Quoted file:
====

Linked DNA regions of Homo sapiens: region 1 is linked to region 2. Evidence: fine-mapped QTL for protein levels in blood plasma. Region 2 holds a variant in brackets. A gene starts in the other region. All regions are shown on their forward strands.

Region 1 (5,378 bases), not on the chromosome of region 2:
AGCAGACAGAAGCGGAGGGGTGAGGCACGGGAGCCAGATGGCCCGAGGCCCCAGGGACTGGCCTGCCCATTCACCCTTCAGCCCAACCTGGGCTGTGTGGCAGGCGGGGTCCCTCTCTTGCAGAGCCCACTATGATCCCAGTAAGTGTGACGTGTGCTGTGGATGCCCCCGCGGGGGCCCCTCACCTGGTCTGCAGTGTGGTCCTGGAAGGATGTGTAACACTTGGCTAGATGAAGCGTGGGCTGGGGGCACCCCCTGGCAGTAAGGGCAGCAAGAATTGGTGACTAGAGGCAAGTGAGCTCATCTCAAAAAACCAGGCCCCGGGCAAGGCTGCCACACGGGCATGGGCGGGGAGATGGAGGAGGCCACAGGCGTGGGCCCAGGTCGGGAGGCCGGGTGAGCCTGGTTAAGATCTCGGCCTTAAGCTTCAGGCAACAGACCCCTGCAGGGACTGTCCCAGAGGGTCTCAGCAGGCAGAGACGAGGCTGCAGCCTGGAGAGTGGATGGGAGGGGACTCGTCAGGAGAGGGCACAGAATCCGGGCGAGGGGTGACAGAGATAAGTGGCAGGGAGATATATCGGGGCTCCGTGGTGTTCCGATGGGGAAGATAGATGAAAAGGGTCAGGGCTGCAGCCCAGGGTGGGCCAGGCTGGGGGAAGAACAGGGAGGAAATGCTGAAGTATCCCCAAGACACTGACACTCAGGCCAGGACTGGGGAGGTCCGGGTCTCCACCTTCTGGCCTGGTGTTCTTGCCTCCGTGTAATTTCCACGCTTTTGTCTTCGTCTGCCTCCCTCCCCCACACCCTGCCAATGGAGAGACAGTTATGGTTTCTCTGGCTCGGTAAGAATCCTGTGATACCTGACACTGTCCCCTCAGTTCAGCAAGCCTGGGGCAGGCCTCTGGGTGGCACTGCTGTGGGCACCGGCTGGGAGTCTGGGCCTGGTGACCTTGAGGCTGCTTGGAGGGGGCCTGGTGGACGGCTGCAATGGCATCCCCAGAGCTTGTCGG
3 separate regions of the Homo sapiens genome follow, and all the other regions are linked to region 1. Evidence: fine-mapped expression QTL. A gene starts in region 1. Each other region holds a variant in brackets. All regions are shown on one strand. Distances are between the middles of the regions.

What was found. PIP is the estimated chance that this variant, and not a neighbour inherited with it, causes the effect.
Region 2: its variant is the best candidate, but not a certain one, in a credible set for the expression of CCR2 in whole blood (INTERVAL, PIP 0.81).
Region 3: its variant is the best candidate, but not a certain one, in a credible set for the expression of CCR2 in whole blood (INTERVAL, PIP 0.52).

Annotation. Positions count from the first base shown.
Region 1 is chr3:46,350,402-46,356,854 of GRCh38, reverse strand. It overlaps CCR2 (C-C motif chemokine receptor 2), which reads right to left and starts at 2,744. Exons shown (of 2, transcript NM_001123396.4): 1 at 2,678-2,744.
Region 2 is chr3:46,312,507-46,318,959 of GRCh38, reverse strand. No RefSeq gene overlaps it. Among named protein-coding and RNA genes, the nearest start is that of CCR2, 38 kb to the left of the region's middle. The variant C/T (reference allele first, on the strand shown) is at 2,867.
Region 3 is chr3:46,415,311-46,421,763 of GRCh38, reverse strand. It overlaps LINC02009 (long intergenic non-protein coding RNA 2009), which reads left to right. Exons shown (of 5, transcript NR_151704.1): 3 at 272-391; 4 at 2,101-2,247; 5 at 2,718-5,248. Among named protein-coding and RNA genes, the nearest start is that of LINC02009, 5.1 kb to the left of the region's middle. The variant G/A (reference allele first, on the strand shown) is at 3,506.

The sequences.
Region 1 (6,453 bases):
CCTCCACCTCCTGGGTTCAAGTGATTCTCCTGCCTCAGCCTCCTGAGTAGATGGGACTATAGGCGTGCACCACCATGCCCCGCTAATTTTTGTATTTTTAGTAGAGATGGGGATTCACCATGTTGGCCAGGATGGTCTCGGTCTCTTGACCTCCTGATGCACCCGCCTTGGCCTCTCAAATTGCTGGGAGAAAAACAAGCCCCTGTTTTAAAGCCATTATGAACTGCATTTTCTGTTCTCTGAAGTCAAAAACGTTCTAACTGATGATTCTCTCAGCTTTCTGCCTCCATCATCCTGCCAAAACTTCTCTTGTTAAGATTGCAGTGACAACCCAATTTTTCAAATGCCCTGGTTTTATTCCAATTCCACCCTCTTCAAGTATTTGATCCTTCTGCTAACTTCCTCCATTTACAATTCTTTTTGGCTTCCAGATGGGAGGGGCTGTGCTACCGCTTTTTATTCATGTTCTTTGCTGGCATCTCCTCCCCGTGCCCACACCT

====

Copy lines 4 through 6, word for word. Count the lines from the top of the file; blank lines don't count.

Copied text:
3 separate regions of the Homo sapiens genome follow, and all the other regions are linked to region 1. Evidence: fine-mapped expression QTL. A gene starts in region 1. Each other region holds a variant in brackets. All regions are shown on one strand. Distances are between the middles of the regions.

What was found. PIP is the estimated chance that this variant, and not a neighbour inherited with it, causes the effect.
Region 2: its variant is the best candidate, but not a certain one, in a credible set for the expression of CCR2 in whole blood (INTERVAL, PIP 0.81).